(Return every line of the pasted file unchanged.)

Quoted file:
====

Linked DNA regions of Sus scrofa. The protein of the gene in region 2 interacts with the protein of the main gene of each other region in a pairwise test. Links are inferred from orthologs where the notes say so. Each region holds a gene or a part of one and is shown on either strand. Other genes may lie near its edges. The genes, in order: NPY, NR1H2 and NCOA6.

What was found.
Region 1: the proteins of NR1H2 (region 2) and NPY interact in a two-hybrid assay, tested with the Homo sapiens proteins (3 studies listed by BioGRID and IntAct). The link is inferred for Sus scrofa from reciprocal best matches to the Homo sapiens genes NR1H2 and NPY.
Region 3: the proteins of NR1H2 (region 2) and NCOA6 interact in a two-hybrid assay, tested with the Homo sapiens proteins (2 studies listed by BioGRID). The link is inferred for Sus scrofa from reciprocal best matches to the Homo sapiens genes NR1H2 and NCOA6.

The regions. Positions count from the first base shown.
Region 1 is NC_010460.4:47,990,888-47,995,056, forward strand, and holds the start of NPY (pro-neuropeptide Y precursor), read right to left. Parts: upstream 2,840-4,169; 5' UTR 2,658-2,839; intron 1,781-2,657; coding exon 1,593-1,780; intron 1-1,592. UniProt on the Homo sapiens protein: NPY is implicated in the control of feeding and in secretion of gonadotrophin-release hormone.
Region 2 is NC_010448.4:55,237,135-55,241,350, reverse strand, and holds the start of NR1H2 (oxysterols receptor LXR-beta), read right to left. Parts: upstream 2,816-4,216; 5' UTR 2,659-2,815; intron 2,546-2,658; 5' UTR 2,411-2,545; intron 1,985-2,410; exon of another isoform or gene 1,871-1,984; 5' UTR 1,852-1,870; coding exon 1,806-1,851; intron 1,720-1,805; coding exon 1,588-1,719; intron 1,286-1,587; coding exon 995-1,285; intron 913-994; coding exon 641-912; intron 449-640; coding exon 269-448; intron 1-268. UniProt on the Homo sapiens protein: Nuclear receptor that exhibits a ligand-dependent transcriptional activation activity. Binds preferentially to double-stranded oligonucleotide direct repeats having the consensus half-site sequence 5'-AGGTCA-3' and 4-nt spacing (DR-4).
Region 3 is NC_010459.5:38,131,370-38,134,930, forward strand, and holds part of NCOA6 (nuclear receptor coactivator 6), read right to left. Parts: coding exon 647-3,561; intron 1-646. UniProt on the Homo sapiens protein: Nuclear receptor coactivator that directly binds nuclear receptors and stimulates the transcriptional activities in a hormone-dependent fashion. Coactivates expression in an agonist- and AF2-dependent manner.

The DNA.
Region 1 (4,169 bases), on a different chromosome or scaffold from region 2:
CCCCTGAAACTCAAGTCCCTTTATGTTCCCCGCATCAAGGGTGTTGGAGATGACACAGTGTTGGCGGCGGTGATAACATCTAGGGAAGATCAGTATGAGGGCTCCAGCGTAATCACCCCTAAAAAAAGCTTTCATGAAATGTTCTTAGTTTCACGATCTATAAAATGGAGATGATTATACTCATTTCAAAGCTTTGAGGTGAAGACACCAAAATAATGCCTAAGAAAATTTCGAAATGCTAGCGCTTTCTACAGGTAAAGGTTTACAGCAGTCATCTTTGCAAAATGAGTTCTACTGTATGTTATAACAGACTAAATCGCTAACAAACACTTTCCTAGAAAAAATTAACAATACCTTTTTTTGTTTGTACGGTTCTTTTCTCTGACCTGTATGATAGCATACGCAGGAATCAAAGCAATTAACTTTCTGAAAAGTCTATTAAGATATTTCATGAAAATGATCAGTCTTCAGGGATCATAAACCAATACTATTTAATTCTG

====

Linked DNA regions of Sus scrofa. The protein of the gene in region 2 interacts with the protein of the main gene of each other region in a pairwise test. Links are inferred from orthologs where the notes say so. Each region holds a gene or a part of one and is shown on either strand. Other genes may lie near its edges. The genes, in order: NPY, NR1H2 and NCOA6.

What was found.
Region 1: the proteins of NR1H2 (region 2) and NPY interact in a two-hybrid assay, tested with the Homo sapiens proteins (3 studies listed by BioGRID and IntAct). The link is inferred for Sus scrofa from reciprocal best matches to the Homo sapiens genes NR1H2 and NPY.
Region 3: the proteins of NR1H2 (region 2) and NCOA6 interact in a two-hybrid assay, tested with the Homo sapiens proteins (2 studies listed by BioGRID). The link is inferred for Sus scrofa from reciprocal best matches to the Homo sapiens genes NR1H2 and NCOA6.

The regions. Positions count from the first base shown.
Region 1 is NC_010460.4:47,990,888-47,995,056, forward strand, and holds the start of NPY (pro-neuropeptide Y precursor), read right to left. Parts: upstream 2,840-4,169; 5' UTR 2,658-2,839; intron 1,781-2,657; coding exon 1,593-1,780; intron 1-1,592. UniProt on the Homo sapiens protein: NPY is implicated in the control of feeding and in secretion of gonadotrophin-release hormone.
Region 2 is NC_010448.4:55,237,135-55,241,350, reverse strand, and holds the start of NR1H2 (oxysterols receptor LXR-beta), read right to left. Parts: upstream 2,816-4,216; 5' UTR 2,659-2,815; intron 2,546-2,658; 5' UTR 2,411-2,545; intron 1,985-2,410; exon of another isoform or gene 1,871-1,984; 5' UTR 1,852-1,870; coding exon 1,806-1,851; intron 1,720-1,805; coding exon 1,588-1,719; intron 1,286-1,587; coding exon 995-1,285; intron 913-994; coding exon 641-912; intron 449-640; coding exon 269-448; intron 1-268. UniProt on the Homo sapiens protein: Nuclear receptor that exhibits a ligand-dependent transcriptional activation activity. Binds preferentially to double-stranded oligonucleotide direct repeats having the consensus half-site sequence 5'-AGGTCA-3' and 4-nt spacing (DR-4).
Region 3 is NC_010459.5:38,131,370-38,134,930, forward strand, and holds part of NCOA6 (nuclear receptor coactivator 6), read right to left. Parts: coding exon 647-3,561; intron 1-646. UniProt on the Homo sapiens protein: Nuclear receptor coactivator that directly binds nuclear receptors and stimulates the transcriptional activities in a hormone-dependent fashion. Coactivates expression in an agonist- and AF2-dependent manner.

The DNA.
Region 1 (4,169 bases), on a different chromosome or scaffold from region 2:
CCCCTGAAACTCAAGTCCCTTTATGTTCCCCGCATCAAGGGTGTTGGAGATGACACAGTGTTGGCGGCGGTGATAACATCTAGGGAAGATCAGTATGAGGGCTCCAGCGTAATCACCCCTAAAAAAAGCTTTCATGAAATGTTCTTAGTTTCACGATCTATAAAATGGAGATGATTATACTCATTTCAAAGCTTTGAGGTGAAGACACCAAAATAATGCCTAAGAAAATTTCGAAATGCTAGCGCTTTCTACAGGTAAAGGTTTACAGCAGTCATCTTTGCAAAATGAGTTCTACTGTATGTTATAACAGACTAAATCGCTAACAAACACTTTCCTAGAAAAAATTAACAATACCTTTTTTTGTTTGTACGGTTCTTTTCTCTGACCTGTATGATAGCATACGCAGGAATCAAAGCAATTAACTTTCTGAAAAGTCTATTAAGATATTTCATGAAAATGATCAGTCTTCAGGGATCATAAACCAATACTATTTAATTCTG